The Biden Agenda Misses the Mark (Again)
By Sen. John Thune
Pheasant season. Deer season. Turkey season. There’s plenty of opportunities in South Dakota to get outdoors and partake in our state’s hunting tradition. Hunting is a part of our way of life, our traditions, and our economy. South Dakotans know that, but the Biden administration has once again proved itself to be wildly out of touch with reality in rural America. Case in point, the Biden administration’s latest instance of overreach by denying federal funding for school hunting and archery education programs.
Last year, the president signed the Bipartisan Safer Communities Act into law. I opposed this bill for several reasons. Among them was a concern about how the Biden administration would implement the bill to advance its far-left agenda. This concern proved to be well-founded when the administration interpreted a straightforward provision, which mentions neither archery nor hunting, to block funding for archery and hunting education programs, something it was never intended to do.
Hunting and archery programs enrich our cherished hunting tradition and add value to students’ educations in South Dakota and across the country. The National Archery in the Schools Program is in nearly 9,000 schools in 49 states. It provides 1.3 million students the opportunity to experience archery and its benefits, sometimes for the first time. Nine in 10 students pursue or want to pursue other outdoor activities because of the program.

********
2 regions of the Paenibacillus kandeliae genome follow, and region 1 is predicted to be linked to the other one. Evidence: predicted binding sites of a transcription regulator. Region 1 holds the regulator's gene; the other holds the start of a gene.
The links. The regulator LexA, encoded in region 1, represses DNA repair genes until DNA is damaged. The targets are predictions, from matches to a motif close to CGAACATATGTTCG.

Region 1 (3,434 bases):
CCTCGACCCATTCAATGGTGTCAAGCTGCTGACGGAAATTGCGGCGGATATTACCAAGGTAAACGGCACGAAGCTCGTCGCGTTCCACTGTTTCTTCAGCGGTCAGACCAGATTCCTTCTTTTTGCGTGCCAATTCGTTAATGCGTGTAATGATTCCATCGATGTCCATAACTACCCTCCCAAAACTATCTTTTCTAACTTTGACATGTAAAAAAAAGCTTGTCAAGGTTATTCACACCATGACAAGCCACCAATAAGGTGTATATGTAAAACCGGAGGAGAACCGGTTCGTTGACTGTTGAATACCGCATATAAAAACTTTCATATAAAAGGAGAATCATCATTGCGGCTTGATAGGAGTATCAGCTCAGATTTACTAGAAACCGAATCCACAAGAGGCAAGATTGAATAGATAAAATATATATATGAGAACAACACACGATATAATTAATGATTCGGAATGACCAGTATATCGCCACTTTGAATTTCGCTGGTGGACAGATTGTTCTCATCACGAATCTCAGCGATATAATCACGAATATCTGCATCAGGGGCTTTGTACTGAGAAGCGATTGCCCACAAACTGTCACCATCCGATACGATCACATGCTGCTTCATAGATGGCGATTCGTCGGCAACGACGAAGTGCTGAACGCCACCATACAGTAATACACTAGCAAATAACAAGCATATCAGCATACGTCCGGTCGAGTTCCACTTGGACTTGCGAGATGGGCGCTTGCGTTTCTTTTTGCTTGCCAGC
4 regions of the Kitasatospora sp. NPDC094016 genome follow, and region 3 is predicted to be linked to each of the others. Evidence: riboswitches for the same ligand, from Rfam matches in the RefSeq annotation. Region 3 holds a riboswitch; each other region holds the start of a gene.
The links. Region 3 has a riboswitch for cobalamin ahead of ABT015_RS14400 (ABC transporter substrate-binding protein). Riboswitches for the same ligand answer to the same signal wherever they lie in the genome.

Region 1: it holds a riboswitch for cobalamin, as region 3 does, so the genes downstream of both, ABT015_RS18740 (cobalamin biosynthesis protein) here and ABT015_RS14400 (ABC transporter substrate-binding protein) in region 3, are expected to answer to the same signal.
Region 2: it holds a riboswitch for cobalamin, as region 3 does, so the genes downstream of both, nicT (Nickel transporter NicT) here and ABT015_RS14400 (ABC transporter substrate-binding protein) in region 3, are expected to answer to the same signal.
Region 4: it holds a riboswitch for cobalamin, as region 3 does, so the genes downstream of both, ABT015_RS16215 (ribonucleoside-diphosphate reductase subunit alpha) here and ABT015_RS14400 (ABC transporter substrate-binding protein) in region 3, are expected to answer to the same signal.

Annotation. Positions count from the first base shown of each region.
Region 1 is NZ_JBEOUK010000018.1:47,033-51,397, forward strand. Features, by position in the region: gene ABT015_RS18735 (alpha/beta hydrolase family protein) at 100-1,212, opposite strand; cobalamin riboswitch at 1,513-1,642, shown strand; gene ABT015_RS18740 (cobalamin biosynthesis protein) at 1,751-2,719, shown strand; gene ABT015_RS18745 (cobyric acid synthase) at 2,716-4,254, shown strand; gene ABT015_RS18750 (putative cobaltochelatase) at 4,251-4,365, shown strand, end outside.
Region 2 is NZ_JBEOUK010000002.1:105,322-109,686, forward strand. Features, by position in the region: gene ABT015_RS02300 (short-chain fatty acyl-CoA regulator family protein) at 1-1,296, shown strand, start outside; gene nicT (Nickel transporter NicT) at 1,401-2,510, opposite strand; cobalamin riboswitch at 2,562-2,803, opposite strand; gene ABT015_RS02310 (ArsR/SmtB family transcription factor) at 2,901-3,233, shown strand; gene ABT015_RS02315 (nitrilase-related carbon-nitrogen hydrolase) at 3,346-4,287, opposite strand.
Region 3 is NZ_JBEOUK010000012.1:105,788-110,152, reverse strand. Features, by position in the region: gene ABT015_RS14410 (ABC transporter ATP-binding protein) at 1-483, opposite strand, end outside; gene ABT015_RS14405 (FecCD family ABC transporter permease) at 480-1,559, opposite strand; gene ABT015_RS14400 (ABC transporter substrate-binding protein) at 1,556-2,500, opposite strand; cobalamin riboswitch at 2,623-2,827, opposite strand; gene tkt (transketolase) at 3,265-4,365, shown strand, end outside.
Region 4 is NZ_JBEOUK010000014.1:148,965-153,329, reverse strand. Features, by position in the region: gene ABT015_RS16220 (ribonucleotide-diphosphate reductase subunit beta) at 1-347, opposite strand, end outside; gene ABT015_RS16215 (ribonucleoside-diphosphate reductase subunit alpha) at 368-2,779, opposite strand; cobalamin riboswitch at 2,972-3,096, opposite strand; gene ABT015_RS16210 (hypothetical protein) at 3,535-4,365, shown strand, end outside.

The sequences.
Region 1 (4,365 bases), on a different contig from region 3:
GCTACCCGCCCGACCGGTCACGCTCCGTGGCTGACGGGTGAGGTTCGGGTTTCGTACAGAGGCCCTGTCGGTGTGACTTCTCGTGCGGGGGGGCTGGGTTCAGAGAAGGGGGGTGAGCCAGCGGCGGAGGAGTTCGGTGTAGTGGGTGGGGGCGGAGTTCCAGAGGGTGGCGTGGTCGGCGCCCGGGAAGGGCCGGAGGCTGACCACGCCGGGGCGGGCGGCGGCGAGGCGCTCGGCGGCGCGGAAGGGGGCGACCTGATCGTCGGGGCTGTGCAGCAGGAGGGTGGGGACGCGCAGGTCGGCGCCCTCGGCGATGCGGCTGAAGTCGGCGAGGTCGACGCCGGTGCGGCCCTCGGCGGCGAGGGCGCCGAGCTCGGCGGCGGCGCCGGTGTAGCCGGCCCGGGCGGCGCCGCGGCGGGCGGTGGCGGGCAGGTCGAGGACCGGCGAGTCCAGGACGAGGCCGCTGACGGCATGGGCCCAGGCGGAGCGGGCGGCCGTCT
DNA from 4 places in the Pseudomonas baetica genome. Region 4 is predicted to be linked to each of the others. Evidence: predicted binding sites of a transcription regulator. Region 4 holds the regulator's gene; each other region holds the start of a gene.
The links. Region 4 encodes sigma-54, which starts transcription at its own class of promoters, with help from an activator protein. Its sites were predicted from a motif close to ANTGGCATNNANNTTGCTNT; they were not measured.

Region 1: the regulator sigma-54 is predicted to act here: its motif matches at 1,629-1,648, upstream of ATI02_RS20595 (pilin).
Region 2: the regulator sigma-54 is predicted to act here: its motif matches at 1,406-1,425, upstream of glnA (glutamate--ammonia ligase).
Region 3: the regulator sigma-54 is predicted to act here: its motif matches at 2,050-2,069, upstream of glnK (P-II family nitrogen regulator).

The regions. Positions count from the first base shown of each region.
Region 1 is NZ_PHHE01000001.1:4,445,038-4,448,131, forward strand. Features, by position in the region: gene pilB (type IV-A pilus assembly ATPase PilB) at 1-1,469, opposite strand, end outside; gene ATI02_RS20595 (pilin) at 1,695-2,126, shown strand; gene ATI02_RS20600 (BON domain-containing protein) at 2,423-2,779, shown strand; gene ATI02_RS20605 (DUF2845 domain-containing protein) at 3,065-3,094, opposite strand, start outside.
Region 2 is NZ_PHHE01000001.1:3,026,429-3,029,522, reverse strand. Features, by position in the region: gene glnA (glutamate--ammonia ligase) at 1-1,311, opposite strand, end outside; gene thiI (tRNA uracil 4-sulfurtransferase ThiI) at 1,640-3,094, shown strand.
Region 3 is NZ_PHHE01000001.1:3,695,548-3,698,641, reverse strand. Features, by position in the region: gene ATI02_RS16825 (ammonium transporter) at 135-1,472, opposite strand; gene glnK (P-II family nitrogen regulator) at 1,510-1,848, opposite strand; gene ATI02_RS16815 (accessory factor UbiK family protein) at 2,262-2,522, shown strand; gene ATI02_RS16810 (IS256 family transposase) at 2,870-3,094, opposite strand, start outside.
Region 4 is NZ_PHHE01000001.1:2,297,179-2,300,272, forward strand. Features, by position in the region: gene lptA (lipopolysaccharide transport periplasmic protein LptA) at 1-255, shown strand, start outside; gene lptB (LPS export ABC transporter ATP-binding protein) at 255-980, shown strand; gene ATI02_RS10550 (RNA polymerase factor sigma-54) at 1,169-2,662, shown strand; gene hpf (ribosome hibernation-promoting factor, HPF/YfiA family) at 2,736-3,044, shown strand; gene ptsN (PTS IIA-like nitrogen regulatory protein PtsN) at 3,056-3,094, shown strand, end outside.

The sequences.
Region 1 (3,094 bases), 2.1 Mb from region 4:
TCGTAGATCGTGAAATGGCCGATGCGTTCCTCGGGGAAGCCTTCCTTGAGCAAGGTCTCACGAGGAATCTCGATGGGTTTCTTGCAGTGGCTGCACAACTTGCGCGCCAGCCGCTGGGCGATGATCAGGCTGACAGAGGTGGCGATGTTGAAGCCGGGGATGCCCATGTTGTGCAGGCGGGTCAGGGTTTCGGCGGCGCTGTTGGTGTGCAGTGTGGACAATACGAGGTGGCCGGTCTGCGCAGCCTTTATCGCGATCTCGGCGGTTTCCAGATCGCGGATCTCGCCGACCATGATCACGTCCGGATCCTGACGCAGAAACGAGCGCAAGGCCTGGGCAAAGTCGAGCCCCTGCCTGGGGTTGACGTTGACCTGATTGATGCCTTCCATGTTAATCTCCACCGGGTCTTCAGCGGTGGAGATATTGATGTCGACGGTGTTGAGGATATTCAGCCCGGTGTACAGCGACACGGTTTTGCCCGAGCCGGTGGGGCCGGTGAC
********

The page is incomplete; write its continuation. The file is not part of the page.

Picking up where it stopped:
Hunting programs, like South Dakota’s HuntSAFE for Schools program, have similarly positive results. HuntSAFE uses nonfunctional guns to teach kids about hunting with “an emphasis on firearm safety and responsibility.” Learning to safely handle firearms decreases firearm-related injuries and accidents, and hunting education programs have contributed to a steep decline in hunting accidents.
I’m at a loss to explain why the Biden administration would seek to deny federal funding to these programs. Funding programs like these seems like a good thing to do to promote safer communities. Schools should have the choice of spending their federal funding on programs that unquestionably meet the goal of helping to offer students a well-rounded educational experience. Unfortunately, there are already reports of schools canceling plans for these programs in their curricula as a result of this policy.
To ensure students are able to access the benefits of archery and hunting programs in their school, I’ve joined several of my Senate colleagues in urging the Biden administration to reverse its decision. I’ve also introduced legislation that would prevent this prohibition from going into effect and to clarify that federal funding can support sports clubs, teams, trainings, and other curricular and extracurricular programs for students.
Hunting is an institution in rural communities. Growing up in Murdo, my dad taught my siblings and me how to bag roosters. Hunting taught us about patience and perseverance. And it taught us to appreciate the land and the importance of safety when handling firearms. I cherish those memories, and I keep up the family tradition with my siblings and sons-in-law. I’m not surprised the Biden administration doesn’t quite understand how we do things in South Dakota, but I wish they would stop interfering with our way of life. I’ll continue fighting against the Biden administration’s overreach to protect the rights of individuals and, in this case, local communities.